We would all like to be sure that the things we care about are always going to be safe and sound. However, just as we sometimes fill our bags with ‘just in cases’, it is also necessary to prevent unfavourable future situations. That is why there are insurers, to help us to look to the future with confidence.

If this is the first time that you are thinking of buying insurance, there are several key points that you should know. We discussed it with Adrián Gutiérrez de la Dehesa, who runs the Insurance and Pensions for All project from the MAPFRE Foundation.

When to take out insurance

In addition to obligatory types of insurance that the State requires by law (for example, compulsory motor insurance or insurance for potentially dangerous animal breeds), a person should consider insurance in these situations:

  • “When they are aware of the existence of a risk that may cause a loss, whether material or personal“, indicates Gutiérrez. For example, “owning an object of some value, starting a business, or thinking that you may suffer illness, injury or even death”.
  • “When you assess whether, if the loss arises, you may be able to handle it at your own expense or not,” adds the expert. If the answer is no, it is advisable to take out insurance “onto which you transfer that risk and that allows you to sleep peacefully.”

Before jumping in at the deep end, it’s a good idea to know what can and can not be insured.

A basic dictionary

If you have already decided that you need insurance, the first thing to do is to understand some industry terms. The most basic are:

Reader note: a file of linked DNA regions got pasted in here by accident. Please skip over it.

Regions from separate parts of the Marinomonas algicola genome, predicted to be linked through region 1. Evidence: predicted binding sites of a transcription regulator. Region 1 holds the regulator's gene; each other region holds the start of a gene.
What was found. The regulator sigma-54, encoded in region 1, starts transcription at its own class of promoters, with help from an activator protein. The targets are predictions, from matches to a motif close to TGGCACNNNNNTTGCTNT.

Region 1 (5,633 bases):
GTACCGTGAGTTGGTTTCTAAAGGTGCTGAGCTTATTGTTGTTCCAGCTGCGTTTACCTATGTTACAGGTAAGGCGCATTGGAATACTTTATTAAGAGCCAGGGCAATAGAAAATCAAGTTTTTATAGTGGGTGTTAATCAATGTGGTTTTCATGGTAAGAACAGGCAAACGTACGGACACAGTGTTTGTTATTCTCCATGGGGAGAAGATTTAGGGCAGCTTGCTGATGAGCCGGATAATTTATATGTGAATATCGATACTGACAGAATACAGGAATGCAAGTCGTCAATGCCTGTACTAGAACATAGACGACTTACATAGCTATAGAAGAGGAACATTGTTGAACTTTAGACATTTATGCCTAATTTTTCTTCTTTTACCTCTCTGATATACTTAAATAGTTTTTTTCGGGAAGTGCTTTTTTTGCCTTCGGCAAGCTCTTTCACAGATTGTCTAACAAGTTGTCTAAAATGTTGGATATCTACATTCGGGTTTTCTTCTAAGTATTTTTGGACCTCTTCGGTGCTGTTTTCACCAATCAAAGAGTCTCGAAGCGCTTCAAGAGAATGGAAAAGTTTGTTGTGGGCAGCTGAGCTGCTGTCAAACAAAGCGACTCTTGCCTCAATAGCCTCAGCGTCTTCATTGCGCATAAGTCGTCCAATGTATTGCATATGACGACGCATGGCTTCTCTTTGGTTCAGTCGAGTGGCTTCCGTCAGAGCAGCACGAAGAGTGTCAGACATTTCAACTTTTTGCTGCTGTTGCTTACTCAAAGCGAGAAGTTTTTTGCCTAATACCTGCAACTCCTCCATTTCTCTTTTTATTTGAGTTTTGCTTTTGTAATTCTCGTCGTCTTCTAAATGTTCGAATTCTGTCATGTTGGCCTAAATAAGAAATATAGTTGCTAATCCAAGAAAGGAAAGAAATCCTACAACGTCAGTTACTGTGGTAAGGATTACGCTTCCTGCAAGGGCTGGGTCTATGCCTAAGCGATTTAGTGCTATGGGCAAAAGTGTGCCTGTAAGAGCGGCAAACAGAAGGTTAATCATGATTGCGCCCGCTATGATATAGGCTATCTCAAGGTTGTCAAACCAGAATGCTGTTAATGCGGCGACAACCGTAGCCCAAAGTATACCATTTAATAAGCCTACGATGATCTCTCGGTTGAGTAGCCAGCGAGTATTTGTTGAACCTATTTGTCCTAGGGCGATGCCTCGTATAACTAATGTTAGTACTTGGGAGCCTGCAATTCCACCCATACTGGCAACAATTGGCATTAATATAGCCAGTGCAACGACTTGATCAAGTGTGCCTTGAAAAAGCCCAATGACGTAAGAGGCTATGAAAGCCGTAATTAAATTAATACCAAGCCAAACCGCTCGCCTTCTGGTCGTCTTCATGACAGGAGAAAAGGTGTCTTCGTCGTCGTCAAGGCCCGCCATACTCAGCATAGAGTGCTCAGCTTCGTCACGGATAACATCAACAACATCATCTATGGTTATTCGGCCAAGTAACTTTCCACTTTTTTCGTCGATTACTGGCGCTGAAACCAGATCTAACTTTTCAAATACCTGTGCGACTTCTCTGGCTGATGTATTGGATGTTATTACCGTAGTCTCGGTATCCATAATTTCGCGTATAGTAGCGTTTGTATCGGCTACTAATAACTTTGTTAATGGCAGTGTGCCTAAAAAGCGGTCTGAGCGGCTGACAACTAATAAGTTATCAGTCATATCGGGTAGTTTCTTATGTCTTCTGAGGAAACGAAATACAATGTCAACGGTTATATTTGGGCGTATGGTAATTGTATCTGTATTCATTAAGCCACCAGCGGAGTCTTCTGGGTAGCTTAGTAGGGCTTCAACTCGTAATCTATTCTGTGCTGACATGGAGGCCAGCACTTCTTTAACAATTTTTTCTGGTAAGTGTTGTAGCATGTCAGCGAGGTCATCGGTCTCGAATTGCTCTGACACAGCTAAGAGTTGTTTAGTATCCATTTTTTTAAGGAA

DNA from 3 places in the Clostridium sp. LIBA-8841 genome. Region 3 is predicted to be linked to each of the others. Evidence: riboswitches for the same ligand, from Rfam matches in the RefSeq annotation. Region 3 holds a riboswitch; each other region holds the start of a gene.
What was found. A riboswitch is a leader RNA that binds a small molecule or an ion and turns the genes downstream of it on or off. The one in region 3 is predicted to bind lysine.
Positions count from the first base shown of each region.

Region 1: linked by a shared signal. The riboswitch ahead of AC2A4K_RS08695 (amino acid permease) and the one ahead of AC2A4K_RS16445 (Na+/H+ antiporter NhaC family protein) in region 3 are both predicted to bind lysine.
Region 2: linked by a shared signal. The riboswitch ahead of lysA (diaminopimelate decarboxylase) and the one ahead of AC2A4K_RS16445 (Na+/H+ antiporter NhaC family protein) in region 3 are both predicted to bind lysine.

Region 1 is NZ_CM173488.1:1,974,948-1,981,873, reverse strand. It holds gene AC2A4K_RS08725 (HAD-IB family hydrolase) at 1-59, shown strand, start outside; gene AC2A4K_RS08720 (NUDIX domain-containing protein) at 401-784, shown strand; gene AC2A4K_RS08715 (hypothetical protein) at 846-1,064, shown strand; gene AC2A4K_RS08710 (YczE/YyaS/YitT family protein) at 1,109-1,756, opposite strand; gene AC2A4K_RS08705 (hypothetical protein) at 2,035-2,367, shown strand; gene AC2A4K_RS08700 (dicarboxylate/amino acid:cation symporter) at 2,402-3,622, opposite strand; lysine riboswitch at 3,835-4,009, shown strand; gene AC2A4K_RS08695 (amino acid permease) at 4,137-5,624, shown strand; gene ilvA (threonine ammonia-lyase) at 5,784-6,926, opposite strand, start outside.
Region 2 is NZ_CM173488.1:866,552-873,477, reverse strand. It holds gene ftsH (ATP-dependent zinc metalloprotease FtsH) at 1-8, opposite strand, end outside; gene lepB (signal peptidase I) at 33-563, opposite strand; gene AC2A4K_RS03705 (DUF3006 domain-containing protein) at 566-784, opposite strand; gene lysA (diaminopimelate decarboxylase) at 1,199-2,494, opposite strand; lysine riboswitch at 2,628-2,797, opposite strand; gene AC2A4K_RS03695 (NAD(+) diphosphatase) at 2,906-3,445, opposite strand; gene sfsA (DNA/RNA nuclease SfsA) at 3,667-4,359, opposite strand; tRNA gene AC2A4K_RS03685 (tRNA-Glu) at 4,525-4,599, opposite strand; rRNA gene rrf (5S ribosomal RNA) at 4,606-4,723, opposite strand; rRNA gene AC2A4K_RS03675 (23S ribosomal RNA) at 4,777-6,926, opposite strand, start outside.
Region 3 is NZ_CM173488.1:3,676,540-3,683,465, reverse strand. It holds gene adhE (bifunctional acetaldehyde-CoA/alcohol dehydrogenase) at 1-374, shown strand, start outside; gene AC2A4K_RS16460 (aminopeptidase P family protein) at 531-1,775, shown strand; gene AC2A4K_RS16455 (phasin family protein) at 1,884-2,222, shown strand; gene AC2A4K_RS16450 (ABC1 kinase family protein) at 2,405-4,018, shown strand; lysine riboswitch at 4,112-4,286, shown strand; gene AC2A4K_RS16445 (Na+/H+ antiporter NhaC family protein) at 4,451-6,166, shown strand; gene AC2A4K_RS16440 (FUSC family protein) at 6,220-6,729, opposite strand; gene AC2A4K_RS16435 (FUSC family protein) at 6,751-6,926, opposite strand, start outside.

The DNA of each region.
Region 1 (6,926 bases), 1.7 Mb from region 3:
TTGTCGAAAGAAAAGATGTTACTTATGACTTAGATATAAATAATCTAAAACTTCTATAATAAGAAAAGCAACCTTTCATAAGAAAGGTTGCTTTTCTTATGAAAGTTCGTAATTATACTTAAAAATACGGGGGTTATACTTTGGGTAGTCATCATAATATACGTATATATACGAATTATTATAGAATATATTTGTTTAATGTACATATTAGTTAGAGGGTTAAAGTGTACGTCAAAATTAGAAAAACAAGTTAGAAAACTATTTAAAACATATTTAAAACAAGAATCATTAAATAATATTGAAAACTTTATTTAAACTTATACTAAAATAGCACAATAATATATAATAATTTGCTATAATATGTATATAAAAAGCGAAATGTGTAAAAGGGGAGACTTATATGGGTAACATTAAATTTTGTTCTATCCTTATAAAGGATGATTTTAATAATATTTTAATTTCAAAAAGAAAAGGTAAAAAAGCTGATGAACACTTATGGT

• Insurance: a contract by which someone is obliged, by charging a premium, to compensate for any damage caused to another person.
  • Policyholder: the person who is themselves (or their goods or their economic interest) exposed to the risk.
  • Exclusions or limits: a decision meaning that certain risks are not included in the coverage of the policy.

For Gutiérrez, the insurance industry uses a lot of technical terms, so he advocates “bringing insurance concepts closer to the general public”. That is why he proposes some more understandable synonyms to replace them:

  • Contract, rather than policy.
  • Contracting Party, instead of policyholder.
  • Price, instead of premium.
  • Accident or incident, instead of loss.

These types of terms can be looked up in glossaries like the one by Insurance and Pensions for All

Things to really bear in mind

  • Have an expert broker. “The most important thing is to have as much information as possible before taking out insurance. Although it can be obtained from the Internet, it is recommended that you seek the advice of an expert advisor, especially when it comes to non-conventional insurance,” says Gutiérrez.
  • Compare and analyse. “You don’t have to settle for a single option. Search and compare,” advises Gutiérrez. According to him, the key things to take into account when looking at the different options offered by the market are “to compare the coverage, other value added services offered by each product, and the price of the insurance”.
  • Understand and fill out the insurance in detail. “A customer should never have doubts about the exclusions and guarantees of their contract,” insists the expert. For example, with health insurance it is very important “to be clear on the existence of waiting periods, the scope of the coverage for pre-existing conditions and completing the health questionnaire correctly”.
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